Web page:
Tuesday, April 22, 2014

Apr 22 (Day 112) - Friendly birding on the Bolivar Penisula

Birdwatching is largely about birds. However, many people outside the birding community do not realize to what extent that birding is also about people and friendships. Today was a shining example of this. I spent last night on the Bolivar Peninsula with Victor Emanuel at his small cottage. Over dinner last night the conversation swayed from birds, to politics, and to family. The birds provide the connection between Victor and me, but the friendship is free to roam to wherever it may. We see each other very infrequently, so we always have many things to discuss when we finally do reunite. 

We spent the first part of this morning birding from the deck of his house that overlooks the Bolivar Flats Shorebird Sanctuary. This is a fantastic place to view many types of shorebirds, but it was the American avocets that really dominated. Thousands of these birds have gathered in front of Victor's house, and we spent the first part of the day in awe of their numbers. We also had a large flock (~75) of Franklin's gull cruise over the house at one brief point. Many of these birds showed the characteristic pinkish bellies they develop during their breeding period. 

The view from Victor's deck (Taken this 
afternoon when the sun was out)

A sample of the avocet flock during this cloudy morning

Rose-breasted grosbeak in the mulberry bush
next to Victor's deck

Victor's cottage as seen from across the flats.
No shortage of birds (skimmers, avocets, herons)

After our stint on the porch, we headed over to the very long (~4 miles) north jetty that extends out from the southwestern end of the Bolivar Peninsula. The primary purpose of this structure is to prevent silt from filling in the main shipping channel into Galveston (TX) that lies just behind it. From this jetty we spent the next several hours scanning shorebirds and swapping birding stories. At one point we just sat on the rocks and studied the avocets feeding behavior. It was incredible to see so many of these birds sweeping their up-curved bills back and forth in the water in unison. We found a number of other common shorebird species, but  it was the 5 Hudsonian godwits that made a brief appearance on the flats that got us most excited. We were also particularly excited when we found a female Black scoter floating around in the shipping channel. This is a very good bird this far south. What we found out later in the day was that this scoter has been here for several weeks. While we were apparently the last to know about this bird, it does not diminish the excitement we experienced when we "found" it. It was just as much about the teamwork to find and identify the bird as anything else.

The rest of the day was a hodgepodge of neighborhood birding, napping, and shorebird viewing. We found a number of the usual migrants (buntings, tanagers, flycatchers) today, and I was able to add my FOY (that's "First of Year" for the unbirders) Magnolia warbler for #327. This was a bird I fully expected to see, but is one of our most attractive warblers irrespective of the circumstances in which it is viewed. The highlight of the afternoon was certainly the pair of Buff-breasted sandpipers I found in the mowed fields around Ft. Travis. I phoned Victor who was off grocery shopping at the time, and he raced back to see them. Dinner was pasta and shimp that I helped (at least a little) to prepare. We will spend the remainder of the evening just hanging out. It should be nice.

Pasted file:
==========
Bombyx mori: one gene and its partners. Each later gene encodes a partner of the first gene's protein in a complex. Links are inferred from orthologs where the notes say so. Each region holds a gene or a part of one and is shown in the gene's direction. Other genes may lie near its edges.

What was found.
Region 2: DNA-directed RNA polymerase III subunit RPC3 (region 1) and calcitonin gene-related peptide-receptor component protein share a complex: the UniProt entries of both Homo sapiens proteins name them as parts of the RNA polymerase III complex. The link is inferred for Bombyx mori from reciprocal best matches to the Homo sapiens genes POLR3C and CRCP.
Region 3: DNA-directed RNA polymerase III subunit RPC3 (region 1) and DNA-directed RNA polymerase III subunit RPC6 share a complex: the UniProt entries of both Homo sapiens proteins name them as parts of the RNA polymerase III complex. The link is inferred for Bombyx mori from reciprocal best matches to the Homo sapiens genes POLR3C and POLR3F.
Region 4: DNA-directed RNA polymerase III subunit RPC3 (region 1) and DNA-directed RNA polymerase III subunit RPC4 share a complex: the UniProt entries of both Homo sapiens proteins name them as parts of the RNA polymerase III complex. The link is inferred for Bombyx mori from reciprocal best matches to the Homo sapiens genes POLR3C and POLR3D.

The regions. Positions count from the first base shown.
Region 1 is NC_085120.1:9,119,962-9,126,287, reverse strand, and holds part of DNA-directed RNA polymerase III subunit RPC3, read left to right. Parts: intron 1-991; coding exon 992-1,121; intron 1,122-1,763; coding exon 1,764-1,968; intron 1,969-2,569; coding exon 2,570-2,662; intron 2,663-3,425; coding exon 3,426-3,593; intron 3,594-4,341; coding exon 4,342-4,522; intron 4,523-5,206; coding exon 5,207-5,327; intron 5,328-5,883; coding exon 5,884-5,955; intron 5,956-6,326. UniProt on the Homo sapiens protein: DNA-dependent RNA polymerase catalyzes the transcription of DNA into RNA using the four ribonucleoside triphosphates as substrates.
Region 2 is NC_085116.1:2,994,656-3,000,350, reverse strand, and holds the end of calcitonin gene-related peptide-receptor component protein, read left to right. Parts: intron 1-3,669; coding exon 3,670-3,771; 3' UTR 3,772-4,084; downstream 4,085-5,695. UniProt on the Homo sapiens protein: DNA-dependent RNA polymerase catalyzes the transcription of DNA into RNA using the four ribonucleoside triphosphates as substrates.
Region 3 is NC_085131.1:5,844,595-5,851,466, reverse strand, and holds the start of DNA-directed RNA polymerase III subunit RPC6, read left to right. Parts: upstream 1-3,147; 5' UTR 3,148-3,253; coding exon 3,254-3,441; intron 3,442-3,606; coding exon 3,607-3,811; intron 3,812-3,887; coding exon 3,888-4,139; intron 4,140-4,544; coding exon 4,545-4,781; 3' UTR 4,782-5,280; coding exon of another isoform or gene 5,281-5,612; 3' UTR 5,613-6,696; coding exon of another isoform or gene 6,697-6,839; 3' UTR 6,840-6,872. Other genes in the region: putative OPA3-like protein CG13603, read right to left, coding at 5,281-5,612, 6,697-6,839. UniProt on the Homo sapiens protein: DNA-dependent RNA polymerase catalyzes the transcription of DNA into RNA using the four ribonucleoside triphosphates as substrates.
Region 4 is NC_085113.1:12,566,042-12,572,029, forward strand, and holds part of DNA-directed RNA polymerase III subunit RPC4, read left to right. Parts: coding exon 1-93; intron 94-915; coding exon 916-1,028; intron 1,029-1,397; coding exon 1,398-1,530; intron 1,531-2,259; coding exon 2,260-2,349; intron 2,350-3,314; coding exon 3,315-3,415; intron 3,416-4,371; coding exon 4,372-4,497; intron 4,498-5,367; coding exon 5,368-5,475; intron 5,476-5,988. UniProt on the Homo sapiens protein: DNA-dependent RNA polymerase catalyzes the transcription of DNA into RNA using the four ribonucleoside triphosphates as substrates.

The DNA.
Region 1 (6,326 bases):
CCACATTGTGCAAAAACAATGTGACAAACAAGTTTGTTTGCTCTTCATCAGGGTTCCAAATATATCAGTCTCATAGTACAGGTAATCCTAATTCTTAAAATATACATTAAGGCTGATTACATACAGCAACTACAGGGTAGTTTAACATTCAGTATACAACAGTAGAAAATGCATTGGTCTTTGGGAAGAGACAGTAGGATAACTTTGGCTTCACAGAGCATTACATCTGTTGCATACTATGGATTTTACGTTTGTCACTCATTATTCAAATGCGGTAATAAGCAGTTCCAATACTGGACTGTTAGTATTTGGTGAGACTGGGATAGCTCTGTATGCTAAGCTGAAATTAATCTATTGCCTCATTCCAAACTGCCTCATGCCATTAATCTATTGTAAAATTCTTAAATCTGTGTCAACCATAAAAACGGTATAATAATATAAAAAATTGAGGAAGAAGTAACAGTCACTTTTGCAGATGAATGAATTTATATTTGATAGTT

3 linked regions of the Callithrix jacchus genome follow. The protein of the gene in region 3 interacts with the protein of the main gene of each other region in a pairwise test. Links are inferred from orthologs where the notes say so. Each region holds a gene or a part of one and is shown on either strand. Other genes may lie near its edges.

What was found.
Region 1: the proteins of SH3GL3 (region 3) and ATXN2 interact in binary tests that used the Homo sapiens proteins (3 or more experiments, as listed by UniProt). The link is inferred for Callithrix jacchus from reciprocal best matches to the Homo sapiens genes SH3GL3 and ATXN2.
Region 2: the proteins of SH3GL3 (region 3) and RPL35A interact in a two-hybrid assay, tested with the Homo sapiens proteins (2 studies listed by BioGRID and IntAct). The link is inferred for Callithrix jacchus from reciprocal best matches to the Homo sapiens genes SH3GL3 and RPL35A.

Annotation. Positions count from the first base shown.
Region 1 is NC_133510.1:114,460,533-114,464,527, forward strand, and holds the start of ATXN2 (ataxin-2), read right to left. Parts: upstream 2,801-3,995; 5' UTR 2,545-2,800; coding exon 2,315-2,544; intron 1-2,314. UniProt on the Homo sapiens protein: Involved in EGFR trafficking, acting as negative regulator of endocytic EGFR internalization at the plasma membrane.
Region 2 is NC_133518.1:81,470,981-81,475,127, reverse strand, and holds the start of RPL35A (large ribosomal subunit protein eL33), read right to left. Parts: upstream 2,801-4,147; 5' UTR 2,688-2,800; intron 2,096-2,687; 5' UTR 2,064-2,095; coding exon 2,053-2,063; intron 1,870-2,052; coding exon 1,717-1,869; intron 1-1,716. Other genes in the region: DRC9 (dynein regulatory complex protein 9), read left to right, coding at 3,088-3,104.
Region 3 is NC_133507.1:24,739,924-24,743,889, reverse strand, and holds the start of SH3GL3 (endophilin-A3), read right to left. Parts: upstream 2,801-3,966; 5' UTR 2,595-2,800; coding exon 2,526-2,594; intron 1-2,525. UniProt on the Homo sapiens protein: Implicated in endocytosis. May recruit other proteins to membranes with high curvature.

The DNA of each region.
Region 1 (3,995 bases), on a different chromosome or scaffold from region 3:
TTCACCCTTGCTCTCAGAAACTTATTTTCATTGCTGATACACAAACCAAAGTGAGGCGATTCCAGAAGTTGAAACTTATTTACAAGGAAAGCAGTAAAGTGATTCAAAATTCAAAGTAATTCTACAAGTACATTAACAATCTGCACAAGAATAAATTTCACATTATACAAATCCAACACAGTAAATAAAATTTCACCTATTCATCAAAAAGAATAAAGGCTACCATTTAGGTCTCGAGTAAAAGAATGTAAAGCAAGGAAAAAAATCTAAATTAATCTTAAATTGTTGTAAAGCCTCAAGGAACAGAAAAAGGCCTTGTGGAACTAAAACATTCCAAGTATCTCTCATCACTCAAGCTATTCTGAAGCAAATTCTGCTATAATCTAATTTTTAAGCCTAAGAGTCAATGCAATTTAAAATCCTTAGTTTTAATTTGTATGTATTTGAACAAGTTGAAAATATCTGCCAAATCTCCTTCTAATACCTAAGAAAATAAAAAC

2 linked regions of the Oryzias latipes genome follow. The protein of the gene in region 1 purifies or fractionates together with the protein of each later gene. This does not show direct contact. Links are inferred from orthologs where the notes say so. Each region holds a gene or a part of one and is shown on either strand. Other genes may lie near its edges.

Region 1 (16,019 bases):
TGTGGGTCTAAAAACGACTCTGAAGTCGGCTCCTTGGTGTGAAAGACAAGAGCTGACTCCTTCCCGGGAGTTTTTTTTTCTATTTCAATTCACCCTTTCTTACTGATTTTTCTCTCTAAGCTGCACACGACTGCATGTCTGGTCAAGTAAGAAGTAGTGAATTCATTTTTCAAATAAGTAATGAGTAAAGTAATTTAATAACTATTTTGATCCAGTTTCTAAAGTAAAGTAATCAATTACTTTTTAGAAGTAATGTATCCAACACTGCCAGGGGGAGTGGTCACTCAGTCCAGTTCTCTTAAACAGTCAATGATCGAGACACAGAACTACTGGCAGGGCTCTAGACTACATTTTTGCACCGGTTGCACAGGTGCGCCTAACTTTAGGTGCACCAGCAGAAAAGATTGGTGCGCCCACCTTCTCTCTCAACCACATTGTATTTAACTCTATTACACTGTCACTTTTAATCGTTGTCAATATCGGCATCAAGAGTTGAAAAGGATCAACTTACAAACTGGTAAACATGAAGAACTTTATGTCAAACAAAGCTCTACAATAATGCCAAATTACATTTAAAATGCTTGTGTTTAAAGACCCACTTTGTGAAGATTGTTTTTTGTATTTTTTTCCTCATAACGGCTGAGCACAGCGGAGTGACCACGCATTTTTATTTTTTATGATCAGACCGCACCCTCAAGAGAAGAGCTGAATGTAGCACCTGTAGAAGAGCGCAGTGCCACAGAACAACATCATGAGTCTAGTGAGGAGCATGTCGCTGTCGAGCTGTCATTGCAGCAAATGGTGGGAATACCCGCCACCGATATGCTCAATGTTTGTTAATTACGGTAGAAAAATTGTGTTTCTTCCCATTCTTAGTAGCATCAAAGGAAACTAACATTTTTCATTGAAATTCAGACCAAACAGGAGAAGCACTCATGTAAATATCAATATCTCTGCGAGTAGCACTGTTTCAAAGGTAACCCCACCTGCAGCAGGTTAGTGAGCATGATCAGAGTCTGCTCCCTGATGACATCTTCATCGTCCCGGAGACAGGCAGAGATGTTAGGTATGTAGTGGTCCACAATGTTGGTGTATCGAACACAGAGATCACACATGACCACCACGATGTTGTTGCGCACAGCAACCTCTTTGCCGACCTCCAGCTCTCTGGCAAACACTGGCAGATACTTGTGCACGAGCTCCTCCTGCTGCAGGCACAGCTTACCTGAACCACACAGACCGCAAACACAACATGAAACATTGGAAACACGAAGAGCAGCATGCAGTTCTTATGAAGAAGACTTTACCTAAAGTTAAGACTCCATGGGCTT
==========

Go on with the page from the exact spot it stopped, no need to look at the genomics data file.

Magnolia warbler from my stock. This was
taken in Newfoundland last July.

Tomorrow I will bird the Bolivar Peninsula as I head back up towards High Island where I will be staying for the next 5 days. There are a number of migrants that I still need to find before I move out of the area (Blackpoll and Bay-breasted warblers, Black-billed cuckoo, Veery, others). Interestingly, these birds are some of the most northern nesters of the neotropical songbirds. These birds return later the southern nesters since the northern breeding grounds take longer to thaw out than their southern counterparts. Thus, spring songbird migration tends to happen in 2 waves. A wave of southern nesters in the first part of April, followed by a second phase in the later half of the month that brings with it the northern nesters. It is amazing how evolution has tuned each species to its particular circumstances. For the northern nesters, it is a delicate balance. If they arrive too early, a late cold snap could be lethal. If they arrive to late, they could find the prime nesting territories already claimed. Its amazing to know that the first Magnolia warblers come through here on or around the 20th of each year. It like clockwork and its incredible.

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